Thyroid Disease and Surgery

Last updated by Peer reviewed by Dr Pippa Vincent
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Surgery has a significant role in the management of thyroid disease in patients with simple goitre, benign thyroid tumours, hyperthyroidism (including hyperthyroidism in pregnancy), thyroid cancer and thyroid eye disease.

Most euthyroid multinodular goitres do not necessarily require surgery or medical therapy. Serial thyroid ultrasound is useful to follow the size of individual nodules. Larger multinodular goitres require either MRI or CT scan in order to exclude tracheal compression and to assess thyroid size.

The definitive treatment for toxic multinodular goitres is biopsy of suspicious nodules or surgical excision, followed by radio-iodine therapy. Surgical treatment is recommended for benign nodules causing compressive symptoms and can be considered for toxic nodular disease and thyroid cysts.[1]

Surgery is indicated in simple goitre if:

  • There is clinical or radiological evidence of compression of surrounding structures, especially the trachea.
  • There are substernal goitres, which are best removed surgically, as biopsy is difficult and clinical observation without frequent CT or MRI scans is impossible.
  • The goitre continues to grow.
  • There are cosmetic reasons - for example, large or unsightly.
  • Thyroid lobectomy to remove a nodule (solitary hot or cold nodules) and goitres that occur in one lobe.
  • Partial thyroid lobectomy to remove a solitary nodule in one specific part of the thyroid.
  • Thyroid lobectomy with isthmectomy for benign Hürthle cell tumours and for non-aggressive thyroid cancers.
  • Subtotal thyroidectomy (leaving enough of the gland to produce some hormones) is now little used and has been replaced by total thyroidectomy or thyroid lobectomy alone.
  • Total thyroidectomy for thyroid cancers, Hürthle cell tumours and also increasingly for multinodular goitres and patients with Graves' disease.
  • Robotic surgery: advantages include three-dimensional imaging and tremor elimination. Robotic thyroid surgeries include thyroid lobectomy, total thyroidectomy, central compartment neck dissection, and radical neck dissection for benign and malignant thyroid diseases.[3]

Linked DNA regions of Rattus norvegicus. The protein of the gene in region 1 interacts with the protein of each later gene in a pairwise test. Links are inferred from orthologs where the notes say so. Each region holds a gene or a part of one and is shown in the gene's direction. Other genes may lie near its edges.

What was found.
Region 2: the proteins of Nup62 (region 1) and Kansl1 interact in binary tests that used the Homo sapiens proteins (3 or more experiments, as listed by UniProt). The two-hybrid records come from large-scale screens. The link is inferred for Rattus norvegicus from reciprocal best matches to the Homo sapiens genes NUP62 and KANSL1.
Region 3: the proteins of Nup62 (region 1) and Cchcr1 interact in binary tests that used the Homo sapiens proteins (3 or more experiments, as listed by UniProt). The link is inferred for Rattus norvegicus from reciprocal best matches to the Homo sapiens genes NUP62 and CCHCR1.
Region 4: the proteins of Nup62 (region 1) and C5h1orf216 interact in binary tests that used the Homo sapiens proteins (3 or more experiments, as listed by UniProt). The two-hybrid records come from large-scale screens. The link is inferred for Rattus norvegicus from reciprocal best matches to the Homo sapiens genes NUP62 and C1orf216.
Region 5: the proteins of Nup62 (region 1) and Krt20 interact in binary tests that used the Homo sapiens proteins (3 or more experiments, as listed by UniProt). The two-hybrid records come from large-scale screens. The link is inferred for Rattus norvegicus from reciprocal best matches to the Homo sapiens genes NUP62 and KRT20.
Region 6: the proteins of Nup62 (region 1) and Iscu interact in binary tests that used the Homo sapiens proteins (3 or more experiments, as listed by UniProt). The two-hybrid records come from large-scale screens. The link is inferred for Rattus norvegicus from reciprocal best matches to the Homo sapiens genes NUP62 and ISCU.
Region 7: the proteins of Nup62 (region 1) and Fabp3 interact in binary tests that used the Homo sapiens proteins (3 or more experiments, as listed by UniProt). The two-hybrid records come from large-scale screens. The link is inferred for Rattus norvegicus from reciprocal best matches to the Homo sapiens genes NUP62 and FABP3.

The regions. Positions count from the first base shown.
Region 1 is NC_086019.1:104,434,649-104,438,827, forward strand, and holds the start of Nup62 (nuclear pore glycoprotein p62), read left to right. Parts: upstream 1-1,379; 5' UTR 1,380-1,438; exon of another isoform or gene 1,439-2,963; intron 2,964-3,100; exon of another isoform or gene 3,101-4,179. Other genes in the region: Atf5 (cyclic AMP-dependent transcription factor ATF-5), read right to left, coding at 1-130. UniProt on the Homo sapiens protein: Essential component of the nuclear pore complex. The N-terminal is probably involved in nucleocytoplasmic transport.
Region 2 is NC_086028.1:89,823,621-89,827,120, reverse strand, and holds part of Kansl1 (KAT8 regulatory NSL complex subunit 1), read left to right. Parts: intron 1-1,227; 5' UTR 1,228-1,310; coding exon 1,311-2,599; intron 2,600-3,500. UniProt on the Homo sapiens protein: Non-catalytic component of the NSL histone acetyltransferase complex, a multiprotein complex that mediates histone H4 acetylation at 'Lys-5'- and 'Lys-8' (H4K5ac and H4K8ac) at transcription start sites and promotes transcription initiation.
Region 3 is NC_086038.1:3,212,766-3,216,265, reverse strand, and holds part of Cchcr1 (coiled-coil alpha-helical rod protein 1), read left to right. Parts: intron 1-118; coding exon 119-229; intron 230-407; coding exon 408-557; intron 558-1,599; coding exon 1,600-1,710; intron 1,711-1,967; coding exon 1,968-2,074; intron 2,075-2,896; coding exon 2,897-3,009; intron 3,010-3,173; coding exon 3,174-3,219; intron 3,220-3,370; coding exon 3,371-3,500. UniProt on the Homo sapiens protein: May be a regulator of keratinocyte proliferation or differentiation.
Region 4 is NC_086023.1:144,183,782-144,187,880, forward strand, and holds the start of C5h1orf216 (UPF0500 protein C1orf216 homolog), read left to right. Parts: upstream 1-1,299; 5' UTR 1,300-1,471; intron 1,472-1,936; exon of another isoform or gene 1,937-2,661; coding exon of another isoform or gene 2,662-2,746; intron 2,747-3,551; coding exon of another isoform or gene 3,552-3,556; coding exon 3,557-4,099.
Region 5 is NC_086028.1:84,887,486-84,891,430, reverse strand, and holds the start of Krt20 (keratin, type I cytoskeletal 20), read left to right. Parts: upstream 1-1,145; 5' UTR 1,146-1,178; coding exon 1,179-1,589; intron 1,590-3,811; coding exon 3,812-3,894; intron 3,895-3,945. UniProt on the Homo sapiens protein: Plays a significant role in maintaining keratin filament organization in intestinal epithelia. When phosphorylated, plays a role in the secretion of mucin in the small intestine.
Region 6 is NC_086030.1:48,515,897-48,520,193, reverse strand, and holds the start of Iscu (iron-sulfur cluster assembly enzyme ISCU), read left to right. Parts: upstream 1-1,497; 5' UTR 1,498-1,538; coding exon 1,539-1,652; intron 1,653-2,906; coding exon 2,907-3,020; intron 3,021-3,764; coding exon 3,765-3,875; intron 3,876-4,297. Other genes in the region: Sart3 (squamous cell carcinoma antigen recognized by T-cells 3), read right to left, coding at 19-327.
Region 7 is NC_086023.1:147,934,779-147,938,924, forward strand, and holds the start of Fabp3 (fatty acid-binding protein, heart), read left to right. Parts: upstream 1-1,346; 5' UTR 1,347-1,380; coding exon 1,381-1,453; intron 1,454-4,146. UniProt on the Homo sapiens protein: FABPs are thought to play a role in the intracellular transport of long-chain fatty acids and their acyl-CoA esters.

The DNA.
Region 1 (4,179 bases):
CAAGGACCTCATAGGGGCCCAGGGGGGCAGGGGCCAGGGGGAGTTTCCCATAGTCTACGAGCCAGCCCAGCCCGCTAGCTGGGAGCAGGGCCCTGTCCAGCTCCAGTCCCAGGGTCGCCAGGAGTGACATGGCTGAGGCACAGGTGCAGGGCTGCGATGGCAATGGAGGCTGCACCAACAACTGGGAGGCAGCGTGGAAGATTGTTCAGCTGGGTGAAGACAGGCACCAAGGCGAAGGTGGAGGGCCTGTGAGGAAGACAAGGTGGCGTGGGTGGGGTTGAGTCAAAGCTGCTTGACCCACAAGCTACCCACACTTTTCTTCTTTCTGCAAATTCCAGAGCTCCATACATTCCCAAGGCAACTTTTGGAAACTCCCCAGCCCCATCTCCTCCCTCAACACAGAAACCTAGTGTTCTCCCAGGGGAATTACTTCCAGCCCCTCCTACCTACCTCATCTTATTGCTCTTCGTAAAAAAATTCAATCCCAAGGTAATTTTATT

Thyroid surgery is safe in the elderly, assuming careful pre-operative evaluation and risk stratification.[4]

In addition to investigations for the underlying hyperthyroidism and any thyroid swelling or nodule, serum calcium (to check parathyroid status; parathyroid hormone if there is any abnormality of calcium level) and laryngoscopy are often recommended.

  • Thyrotoxic patients should have treatment with propranolol and/or carbimazole to ensure they are euthyroid at operation.
  • Potassium iodide has also been used.
  • In view of the possible operative damage to the recurrent laryngeal nerve, the vocal cords should also be checked prior to thyroid surgery. The National Institute for Health and Care Excellence (NICE) recommends that intraoperative nerve monitoring during thyroid surgery should be considered, especially for more complex operations such as re-operative surgery and operations on large thyroid glands.[5]

In recent years, thyroid surgery has become safer due to the development of new surgical, haemostatic, and other techniques such as intraoperative monitoring of the recurrent laryngeal nerve and parathyroid gland detection.

Minor complications include:

  • Seroma (accumulation of clear fluid that occurs as a result of exudation after trauma or surgery).
  • Scarring.
  • Infection.
  • Postoperative dysphagia.

Serious complications include:

  • Postoperative bleeding and haematoma formation. Haematoma after thyroid surgery can lead to airway obstruction and death.[7]
  • Recurrent laryngeal nerve damage and dysphonia (transient or permanent.
  • Thyrotoxic storm.
  • Hypoparathyroidism.
  • Hypothyroidism.
  • Damage to the sympathetic trunk may occur but is rare.

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Further reading and references

  1. Popoveniuc G, Jonklaas J; Thyroid nodules. Med Clin North Am. 2012 Mar96(2):329-49. doi: 10.1016/j.mcna.2012.02.002.

  2. Thyroid surgery - introduction;

  3. Lee J, Chung WY; Robotic surgery for thyroid disease. Eur Thyroid J. 2013 Jun2(2):93-101. doi: 10.1159/000350209. Epub 2013 Apr 26.

  4. Gervasi R, Orlando G, Lerose MA, et al; Thyroid surgery in geriatric patients: a literature review. BMC Surg. 201212 Suppl 1:S16. doi: 10.1186/1471-2482-12-S1-S16. Epub 2012 Nov 15.

  5. Intraoperative nerve monitoring during thyroid surgery; NICE Interventional Procedure Guidance, March 2008

  6. Lukinovic J, Bilic M; Overview of Thyroid Surgery Complications. Acta Clin Croat. 2020 Jun59(Suppl 1):81-86. doi: 10.20471/acc.2020.59.s1.10.

  7. Iliff HA, El-Boghdadly K, Ahmad I, et al; Management of haematoma after thyroid surgery: systematic review and multidisciplinary consensus guidelines from the Difficult Airway Society, the British Association of Endocrine and Thyroid Surgeons and the British Association of Otorhinolaryngology, Head and Neck Surgery. Anaesthesia. 2022 Jan77(1):82-95. doi: 10.1111/anae.15585. Epub 2021 Sep 21.